After smashing through all bastions in north and middle India — from Haryana, Himachal, Uttarakhand and Delhi in the north to Bengal in the east, all the way up to Assam in the northeast, Hindutva has a new sheen, hue and connotation. It is a relentless drum roll of persuasion which argues for Hindutva Plus, dynasty be damned.
Plugging and playing into the fears and aspirations on a rapidly evolving India, the politics of appeasement has given way to majoritarianism instead of greater inclusiveness. India circa 2019 stands on the cusp of a new age, discarding the age of identity politics.
A fork has come on the road where miasma and prevarications have been junked, it is a strategic shift where the GOP has been blown out of the water for the second time in a row. It is time to accept what was thought to be politically incorrect, for there is a fine line between calculation and candor. The short path between the two is strewn with deceit.
Prime Minister Narendra Modi’s unique populist development model predicated on welfare economics to connect with the poorest of the poor at the bottom of the pyramid is his other arrow in the quiver. Empowering people and reaching out to them with the fruits of economic reforms has been his version of Modinomics.
A catalogue of welfare schemes targeting the poor has obviously worked on the ground. This double attack is paying enormous dividends. From forward castes to SC/ST and backwards, the Modi equity and persona is larger than life almost Gargantuan and unstoppable.
By being the progenitor of the Hindu vote bank, Narendra Modi using subliminal messaging to give majoritarian forces a new identity has swept all-comers over the last five years in Indian electoral politics.
The new Hindu order works on the cult of appeasement and anti-minorityism. A consolidation of the Hindu vote cutting across caste fault lines has helped Modi win repeatedly in recent memory.
First when he bagged 73 out of 80 seats (including two Apna Dal victories) in the 2014 general hustings followed by a virtual rout of the opposition in the 2017 Uttar Pradesh state elections. In between there is Assam, Jammu division of Jammu and Kashmir and in totality a clear triumph for the Hindu Hriday Samrat Narendra Modi as the Hindu vote aggregated behind him.
Covert messaging appealing to the subconscious against appeasement and constant pandering of Muslims has led to the spectre of anti-minortiyism making Hindus vote en bloc thrice over in Uttar Pradesh. Pertinently, this phenomenon goes beyond the temple and Ayodhya, it is about Hindu asmita or chauvinism or even machismo which was compromised by pandering to minorities. It has struck a chord with Hindus, across all strata and states. Resulting in naked majoritarianism and even Islamophobia and Muslim bashing, an unfortunate spin off being mob lynchings and the cow assuming a larger-than-life position in our collective national consciousness.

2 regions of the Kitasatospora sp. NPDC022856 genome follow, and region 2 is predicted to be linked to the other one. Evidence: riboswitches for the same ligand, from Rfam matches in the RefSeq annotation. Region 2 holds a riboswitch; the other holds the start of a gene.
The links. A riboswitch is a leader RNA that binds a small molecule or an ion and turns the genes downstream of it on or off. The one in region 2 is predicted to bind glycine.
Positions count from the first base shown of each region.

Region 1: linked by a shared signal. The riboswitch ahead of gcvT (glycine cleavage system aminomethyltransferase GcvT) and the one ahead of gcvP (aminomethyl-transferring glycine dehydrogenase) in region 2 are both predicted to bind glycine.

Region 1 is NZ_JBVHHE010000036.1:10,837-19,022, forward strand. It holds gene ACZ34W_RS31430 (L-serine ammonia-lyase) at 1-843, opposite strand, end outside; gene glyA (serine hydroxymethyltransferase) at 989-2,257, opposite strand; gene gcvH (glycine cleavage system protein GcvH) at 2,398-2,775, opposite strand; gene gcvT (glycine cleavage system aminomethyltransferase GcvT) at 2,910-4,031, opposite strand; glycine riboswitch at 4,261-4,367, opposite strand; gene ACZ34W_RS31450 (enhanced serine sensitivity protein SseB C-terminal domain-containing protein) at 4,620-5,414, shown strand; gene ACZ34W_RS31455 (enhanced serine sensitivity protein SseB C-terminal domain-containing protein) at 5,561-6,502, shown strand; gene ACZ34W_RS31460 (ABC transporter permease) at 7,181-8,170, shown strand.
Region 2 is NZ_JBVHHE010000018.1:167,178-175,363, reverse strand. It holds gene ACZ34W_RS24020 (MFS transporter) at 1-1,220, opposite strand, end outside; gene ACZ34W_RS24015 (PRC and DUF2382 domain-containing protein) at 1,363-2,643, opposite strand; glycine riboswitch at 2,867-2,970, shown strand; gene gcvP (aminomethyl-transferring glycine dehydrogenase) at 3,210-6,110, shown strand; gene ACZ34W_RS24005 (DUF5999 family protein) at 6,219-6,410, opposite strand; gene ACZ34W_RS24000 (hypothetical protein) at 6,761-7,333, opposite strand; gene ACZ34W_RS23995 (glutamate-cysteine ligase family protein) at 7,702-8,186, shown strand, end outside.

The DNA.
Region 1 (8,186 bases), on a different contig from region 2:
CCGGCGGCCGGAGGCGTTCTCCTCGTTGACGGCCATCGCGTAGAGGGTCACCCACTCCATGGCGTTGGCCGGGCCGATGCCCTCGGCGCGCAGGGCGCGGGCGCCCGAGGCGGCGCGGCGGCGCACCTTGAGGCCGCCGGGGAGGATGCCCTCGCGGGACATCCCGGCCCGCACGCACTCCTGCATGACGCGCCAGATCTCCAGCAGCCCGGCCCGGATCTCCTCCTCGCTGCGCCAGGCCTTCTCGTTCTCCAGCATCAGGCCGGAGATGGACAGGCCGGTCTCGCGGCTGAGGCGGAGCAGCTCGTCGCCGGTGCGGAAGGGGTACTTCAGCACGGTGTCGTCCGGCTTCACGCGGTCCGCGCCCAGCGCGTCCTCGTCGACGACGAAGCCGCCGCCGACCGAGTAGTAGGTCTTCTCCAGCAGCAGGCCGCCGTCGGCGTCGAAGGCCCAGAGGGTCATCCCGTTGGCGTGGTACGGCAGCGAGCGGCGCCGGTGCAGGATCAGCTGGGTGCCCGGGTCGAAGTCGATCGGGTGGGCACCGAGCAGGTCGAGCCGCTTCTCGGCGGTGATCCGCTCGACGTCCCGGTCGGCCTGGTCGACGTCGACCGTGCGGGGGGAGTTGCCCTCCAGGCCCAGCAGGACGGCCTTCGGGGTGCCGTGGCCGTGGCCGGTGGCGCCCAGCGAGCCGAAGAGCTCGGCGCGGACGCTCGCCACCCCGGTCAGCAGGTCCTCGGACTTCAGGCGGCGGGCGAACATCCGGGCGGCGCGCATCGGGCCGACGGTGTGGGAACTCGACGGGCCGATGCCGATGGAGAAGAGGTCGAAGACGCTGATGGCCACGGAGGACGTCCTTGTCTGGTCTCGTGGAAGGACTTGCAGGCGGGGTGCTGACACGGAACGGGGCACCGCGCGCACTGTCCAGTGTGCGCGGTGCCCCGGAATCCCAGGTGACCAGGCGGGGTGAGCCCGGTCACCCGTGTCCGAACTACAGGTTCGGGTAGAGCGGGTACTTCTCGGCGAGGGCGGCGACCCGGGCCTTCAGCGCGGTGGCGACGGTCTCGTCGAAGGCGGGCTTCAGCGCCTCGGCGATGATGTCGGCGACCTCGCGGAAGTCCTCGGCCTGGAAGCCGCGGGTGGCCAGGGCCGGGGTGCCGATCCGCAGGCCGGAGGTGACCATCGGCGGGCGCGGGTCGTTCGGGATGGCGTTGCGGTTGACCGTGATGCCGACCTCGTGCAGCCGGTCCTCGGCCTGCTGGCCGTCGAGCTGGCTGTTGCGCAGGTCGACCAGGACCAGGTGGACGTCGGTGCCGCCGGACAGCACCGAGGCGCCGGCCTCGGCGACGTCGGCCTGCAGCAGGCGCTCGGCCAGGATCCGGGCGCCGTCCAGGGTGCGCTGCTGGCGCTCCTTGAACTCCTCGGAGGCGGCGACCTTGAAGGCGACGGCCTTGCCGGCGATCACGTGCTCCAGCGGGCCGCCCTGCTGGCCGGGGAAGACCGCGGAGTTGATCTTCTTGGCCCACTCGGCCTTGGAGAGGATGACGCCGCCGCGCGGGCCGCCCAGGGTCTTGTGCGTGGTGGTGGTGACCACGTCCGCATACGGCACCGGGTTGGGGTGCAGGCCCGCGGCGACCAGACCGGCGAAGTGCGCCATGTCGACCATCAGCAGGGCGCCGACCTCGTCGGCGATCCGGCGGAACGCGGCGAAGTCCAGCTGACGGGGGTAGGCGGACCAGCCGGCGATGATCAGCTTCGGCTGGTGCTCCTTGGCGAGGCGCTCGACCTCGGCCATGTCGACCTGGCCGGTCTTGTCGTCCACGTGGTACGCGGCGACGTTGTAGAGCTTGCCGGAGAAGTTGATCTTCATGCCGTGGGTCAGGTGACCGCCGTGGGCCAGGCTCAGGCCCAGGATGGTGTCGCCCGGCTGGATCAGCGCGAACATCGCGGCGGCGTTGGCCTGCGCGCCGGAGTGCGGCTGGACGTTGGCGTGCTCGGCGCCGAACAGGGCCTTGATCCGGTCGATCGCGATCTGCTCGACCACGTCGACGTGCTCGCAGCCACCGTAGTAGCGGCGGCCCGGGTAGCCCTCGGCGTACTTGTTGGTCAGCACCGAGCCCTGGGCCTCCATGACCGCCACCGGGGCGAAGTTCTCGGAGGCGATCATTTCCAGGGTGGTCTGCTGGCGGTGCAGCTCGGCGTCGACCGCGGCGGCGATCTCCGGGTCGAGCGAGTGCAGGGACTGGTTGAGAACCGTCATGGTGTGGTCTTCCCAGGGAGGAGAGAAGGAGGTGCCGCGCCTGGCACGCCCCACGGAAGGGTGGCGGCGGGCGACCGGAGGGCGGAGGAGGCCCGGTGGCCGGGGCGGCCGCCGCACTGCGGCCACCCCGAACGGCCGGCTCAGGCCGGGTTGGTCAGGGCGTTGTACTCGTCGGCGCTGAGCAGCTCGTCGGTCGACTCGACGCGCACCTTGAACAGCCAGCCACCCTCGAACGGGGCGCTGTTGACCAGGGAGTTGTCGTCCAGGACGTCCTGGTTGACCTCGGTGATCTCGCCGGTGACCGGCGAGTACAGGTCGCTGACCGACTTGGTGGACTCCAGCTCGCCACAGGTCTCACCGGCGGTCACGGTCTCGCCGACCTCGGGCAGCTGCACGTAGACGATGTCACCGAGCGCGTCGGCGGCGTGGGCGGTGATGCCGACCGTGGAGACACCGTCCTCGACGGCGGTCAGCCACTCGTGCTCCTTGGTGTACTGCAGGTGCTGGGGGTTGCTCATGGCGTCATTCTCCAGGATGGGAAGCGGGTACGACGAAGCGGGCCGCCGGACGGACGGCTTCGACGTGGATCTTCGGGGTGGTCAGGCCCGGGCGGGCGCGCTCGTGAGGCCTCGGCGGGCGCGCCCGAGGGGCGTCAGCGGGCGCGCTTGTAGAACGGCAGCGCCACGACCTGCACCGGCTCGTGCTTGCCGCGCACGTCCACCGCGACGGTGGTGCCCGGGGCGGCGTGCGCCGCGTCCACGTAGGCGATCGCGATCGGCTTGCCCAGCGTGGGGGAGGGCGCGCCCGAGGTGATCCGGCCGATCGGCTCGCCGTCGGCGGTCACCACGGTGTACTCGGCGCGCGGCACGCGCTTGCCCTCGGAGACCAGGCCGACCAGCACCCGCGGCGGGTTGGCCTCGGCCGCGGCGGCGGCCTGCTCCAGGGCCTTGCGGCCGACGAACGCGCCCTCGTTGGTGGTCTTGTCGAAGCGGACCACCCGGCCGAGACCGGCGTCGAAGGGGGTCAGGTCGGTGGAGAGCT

Deep down, this grouse of appeasement has resulted in consolidation of the Hindu vote. Modi and BJP President Amit Shah know that the rise of majoritarianism in India is peaking and is still to reach a crescendo.
Increasingly, majoritarianism is equal to faux nationalism. This translates into majoritariaism nationalism as a derivative of ethno centrisim. While India, unlike its neighbours in South Asia, has been accommodative of religious and linguistic minorities all these years, the trendline is changing dramatically.
The almost imperceptible shift in India of the middle ground of public opinion in favour of Hindu ultra nationalism rather than Hindutva is clear as daylight. Hindutva has actualised into a Hindu identity shift. Hindutva may not necessarily mean Ram Temple and Ayodhya anymore, but a more aggressive mien displayed by Hindus who want to reclaim their identity and land. Aggrieved as they reckon they are after years of minority pacification. I condemn these lynchings, an offshoot of lumpenisation and mobocracy, but equally understand the need for Hindus to reclaim their identity.
The wave of majority identity politics across the world is a harsh reality.
Majoritarian impulses have sparked humiliation of religious minorities and lower castes in India, driving a cleave within the fabric of India. The faultlines have become so stark that the Congress under Rahul Gandhi tried practicing a similar type of soft Hindutva identity politics.